A festive mood can be conjured up with warm light, unusual decorations and Christmas sounds and scents. When the pre-Christmas rush is over and the gifts have been bought, they just have to be placed beneath the tree. For children, getting the right presents sets the tone of the Christmas celebrations. Adults on the other hand value the quiet and contemplative time that follows on from an often-stressful Advent. When the scent of cinnamon, cardamom, cloves and aniseed wafts from the kitchen, the stage is already set for a Christmas atmosphere. To make sure not just our noses but also our ears are ready for the holidays, typical Christmas songs like “Silent Night” or “Jingle Bells” enhance the Christmas mood at home as quiet background music. A Christmas crib, evergreen boughs decorated with stars made from straw, a fruit basket filled with apples, nuts and oranges, and of course the brightly illuminated and attractively decorated Christmas tree round off the Christmas mood.
Once the 4th Sunday in Advent comes and the fourth candle is lit on the Advent wreath, Christmas Eve will be just round around the corner. Depending on what day of the week Christmas Day falls on, there will be no more than seven days left before giving and receiving gifts! While children are sure to be looking forward to this day with great anticipation, for most adults this is when the pre-Christmas stress reaches its peak. After all, there is a lot to do before the festive day arrives. Everything has to be planned and organised in detail, and gifts have to be bought for everyone. It was Jean-Paul Sartre who described Christmas as the feast of joy, and this joy is passed on to family members, friends and work colleagues on Christmas Day in the shape of small gifts.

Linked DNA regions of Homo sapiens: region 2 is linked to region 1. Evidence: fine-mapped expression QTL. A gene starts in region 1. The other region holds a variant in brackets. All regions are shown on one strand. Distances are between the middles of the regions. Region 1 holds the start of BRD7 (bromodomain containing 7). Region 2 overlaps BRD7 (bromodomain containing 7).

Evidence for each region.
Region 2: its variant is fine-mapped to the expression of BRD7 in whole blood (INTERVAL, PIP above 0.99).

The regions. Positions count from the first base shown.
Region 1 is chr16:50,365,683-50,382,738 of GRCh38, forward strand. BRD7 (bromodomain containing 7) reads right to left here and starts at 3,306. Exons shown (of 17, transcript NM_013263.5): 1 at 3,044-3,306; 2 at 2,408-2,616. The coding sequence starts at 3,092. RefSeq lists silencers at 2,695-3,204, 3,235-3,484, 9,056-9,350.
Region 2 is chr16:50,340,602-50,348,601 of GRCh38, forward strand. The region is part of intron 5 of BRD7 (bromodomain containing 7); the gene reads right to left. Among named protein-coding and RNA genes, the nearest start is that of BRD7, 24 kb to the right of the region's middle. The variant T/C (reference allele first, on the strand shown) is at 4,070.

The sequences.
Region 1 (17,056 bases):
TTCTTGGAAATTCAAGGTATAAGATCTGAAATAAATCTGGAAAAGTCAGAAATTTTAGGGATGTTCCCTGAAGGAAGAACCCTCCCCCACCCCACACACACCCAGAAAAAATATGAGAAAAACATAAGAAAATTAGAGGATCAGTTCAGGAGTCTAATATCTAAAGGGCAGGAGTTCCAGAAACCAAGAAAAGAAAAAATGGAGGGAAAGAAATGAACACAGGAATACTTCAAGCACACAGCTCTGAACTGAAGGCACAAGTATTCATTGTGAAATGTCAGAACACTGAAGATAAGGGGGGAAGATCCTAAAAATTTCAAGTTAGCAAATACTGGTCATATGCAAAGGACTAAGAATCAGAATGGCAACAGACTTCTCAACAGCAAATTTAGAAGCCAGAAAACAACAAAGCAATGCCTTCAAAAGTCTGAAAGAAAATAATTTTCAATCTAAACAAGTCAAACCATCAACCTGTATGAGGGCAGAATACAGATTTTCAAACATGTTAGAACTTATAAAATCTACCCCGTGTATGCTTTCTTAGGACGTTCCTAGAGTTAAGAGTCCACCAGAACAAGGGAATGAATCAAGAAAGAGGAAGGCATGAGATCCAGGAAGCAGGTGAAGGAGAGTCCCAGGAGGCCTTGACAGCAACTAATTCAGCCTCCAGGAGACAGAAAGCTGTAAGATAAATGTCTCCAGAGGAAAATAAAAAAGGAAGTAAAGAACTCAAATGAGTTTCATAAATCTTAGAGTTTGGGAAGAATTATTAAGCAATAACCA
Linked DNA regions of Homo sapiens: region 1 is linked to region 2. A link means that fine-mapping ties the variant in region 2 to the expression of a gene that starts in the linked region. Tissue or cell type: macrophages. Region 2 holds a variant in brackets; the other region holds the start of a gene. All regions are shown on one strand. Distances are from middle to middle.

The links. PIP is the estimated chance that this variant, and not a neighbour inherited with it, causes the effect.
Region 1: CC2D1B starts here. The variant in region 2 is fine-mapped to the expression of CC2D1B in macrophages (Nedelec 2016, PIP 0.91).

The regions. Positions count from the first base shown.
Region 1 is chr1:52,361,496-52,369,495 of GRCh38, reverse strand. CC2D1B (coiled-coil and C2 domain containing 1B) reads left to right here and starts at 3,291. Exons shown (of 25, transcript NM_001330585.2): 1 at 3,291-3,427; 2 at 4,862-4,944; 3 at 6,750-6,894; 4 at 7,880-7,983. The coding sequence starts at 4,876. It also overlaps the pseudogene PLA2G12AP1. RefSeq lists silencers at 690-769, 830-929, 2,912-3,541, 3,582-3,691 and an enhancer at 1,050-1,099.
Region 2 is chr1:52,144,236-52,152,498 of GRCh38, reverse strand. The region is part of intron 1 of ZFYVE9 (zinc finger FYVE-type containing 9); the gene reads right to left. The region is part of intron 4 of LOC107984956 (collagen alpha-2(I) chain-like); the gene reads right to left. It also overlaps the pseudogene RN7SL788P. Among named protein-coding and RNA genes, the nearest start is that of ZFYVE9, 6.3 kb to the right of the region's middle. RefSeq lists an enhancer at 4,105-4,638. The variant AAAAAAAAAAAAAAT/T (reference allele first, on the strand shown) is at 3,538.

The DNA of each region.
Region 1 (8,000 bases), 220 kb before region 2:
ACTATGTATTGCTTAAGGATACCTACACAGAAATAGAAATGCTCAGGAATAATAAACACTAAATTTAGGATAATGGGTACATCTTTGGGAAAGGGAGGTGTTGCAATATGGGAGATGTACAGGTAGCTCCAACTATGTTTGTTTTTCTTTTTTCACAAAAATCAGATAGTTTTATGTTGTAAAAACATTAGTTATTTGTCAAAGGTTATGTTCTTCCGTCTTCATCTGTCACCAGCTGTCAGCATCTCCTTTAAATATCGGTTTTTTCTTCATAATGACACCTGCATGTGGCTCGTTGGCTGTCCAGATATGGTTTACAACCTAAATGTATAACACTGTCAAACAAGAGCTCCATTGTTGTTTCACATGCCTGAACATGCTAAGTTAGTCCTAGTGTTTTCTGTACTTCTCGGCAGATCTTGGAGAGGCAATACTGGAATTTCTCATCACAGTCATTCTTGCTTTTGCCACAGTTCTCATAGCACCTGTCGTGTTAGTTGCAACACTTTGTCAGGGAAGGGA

Once the third Sunday in Advent comes around, the third candle will already be lit on the Advent wreath. Christmas Day is drawing closer, and with it the time for giving and receiving gifts. Not everyone was wise enough to take care of buying Christmas gifts for their loved ones back in October or November in order to avoid the pre-Christmas stress. And often it’s not that easy to find the right gift. Even if you know your partner, your sister or your niece very well for example, you make not always strike gold when it comes to choosing their Christmas present. If you want to avoid doing your Christmas shopping at the very last minute and prevent Christmas from becoming a fiasco, it might be better to give some vouchers.
The 6th of December is St. Nicholas’ Day. The day is celebrated in a variety of different ways, not just in Germany. In some places, St. Nicholas comes into the house and reads aloud from his golden book, telling children whether they were good during the year or whether they gave their parents trouble. St. Nicholas gives sweets and little gifts to the good children, while the naughty children are punished with his stick. Elsewhere, tradition dictates that St. Nicholas has a companion who is responsible for punishing the children. In central Germany, this companion is known as “Knecht Ruprecht”, while in Bavaria he is known as “Krampus”. He is also called Knecht Ruprecht in the north of Germany, where St. Nicholas’ Day is traditionally heralded by the “Sunnerklauslaufen”, when – similar to Halloween – groups of children in costumes go from house to house to recite a poem or sing a song in return for sweets. However, many children don’t get to see the giver of gifts at all. On the evening beforehand, they hang their empty socks on the mantelpiece or place their winter boots outside the door. St. Nicholas secretly fills them with his gifts and, the next morning, the children’s eyes are filled with delight.